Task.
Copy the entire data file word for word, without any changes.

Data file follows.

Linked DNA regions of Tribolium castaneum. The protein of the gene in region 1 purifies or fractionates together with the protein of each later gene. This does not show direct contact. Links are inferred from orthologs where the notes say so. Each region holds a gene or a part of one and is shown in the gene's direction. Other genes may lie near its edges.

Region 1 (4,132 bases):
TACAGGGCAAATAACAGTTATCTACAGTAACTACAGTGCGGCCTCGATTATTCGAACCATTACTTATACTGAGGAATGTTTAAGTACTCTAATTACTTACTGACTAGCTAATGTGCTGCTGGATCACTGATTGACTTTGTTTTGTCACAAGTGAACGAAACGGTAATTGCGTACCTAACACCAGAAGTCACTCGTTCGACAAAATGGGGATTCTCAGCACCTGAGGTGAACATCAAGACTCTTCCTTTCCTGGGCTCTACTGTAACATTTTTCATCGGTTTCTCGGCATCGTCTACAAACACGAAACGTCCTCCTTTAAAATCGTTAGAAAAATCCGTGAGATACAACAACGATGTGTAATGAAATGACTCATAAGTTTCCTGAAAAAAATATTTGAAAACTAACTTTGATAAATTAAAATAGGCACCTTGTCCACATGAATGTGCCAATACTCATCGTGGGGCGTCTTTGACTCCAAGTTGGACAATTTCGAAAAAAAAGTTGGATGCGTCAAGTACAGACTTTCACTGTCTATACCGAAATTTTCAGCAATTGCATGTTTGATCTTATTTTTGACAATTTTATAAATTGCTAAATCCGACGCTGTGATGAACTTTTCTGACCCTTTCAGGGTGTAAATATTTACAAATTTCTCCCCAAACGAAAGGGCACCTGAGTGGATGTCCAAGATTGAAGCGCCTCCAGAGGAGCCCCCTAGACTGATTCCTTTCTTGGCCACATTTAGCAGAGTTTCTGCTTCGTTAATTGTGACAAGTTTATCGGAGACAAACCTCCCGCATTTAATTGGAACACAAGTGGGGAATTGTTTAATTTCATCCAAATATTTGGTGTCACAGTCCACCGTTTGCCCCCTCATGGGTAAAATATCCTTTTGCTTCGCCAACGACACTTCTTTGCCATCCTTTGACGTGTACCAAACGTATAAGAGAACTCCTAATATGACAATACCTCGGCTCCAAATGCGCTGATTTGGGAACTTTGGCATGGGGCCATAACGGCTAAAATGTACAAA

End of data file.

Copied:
Linked DNA regions of Tribolium castaneum. The protein of the gene in region 1 purifies or fractionates together with the protein of each later gene. This does not show direct contact. Links are inferred from orthologs where the notes say so. Each region holds a gene or a part of one and is shown in the gene's direction. Other genes may lie near its edges.

Region 1 (4,132 bases):
TACAGGGCAAATAACAGTTATCTACAGTAACTACAGTGCGGCCTCGATTATTCGAACCATTACTTATACTGAGGAATGTTTAAGTACTCTAATTACTTACTGACTAGCTAATGTGCTGCTGGATCACTGATTGACTTTGTTTTGTCACAAGTGAACGAAACGGTAATTGCGTACCTAACACCAGAAGTCACTCGTTCGACAAAATGGGGATTCTCAGCACCTGAGGTGAACATCAAGACTCTTCCTTTCCTGGGCTCTACTGTAACATTTTTCATCGGTTTCTCGGCATCGTCTACAAACACGAAACGTCCTCCTTTAAAATCGTTAGAAAAATCCGTGAGATACAACAACGATGTGTAATGAAATGACTCATAAGTTTCCTGAAAAAAATATTTGAAAACTAACTTTGATAAATTAAAATAGGCACCTTGTCCACATGAATGTGCCAATACTCATCGTGGGGCGTCTTTGACTCCAAGTTGGACAATTTCGAAAAAAAAGTTGGATGCGTCAAGTACAGACTTTCACTGTCTATACCGAAATTTTCAGCAATTGCATGTTTGATCTTATTTTTGACAATTTTATAAATTGCTAAATCCGACGCTGTGATGAACTTTTCTGACCCTTTCAGGGTGTAAATATTTACAAATTTCTCCCCAAACGAAAGGGCACCTGAGTGGATGTCCAAGATTGAAGCGCCTCCAGAGGAGCCCCCTAGACTGATTCCTTTCTTGGCCACATTTAGCAGAGTTTCTGCTTCGTTAATTGTGACAAGTTTATCGGAGACAAACCTCCCGCATTTAATTGGAACACAAGTGGGGAATTGTTTAATTTCATCCAAATATTTGGTGTCACAGTCCACCGTTTGCCCCCTCATGGGTAAAATATCCTTTTGCTTCGCCAACGACACTTCTTTGCCATCCTTTGACGTGTACCAAACGTATAAGAGAACTCCTAATATGACAATACCTCGGCTCCAAATGCGCTGATTTGGGAACTTTGGCATGGGGCCATAACGGCTAAAATGTACAAA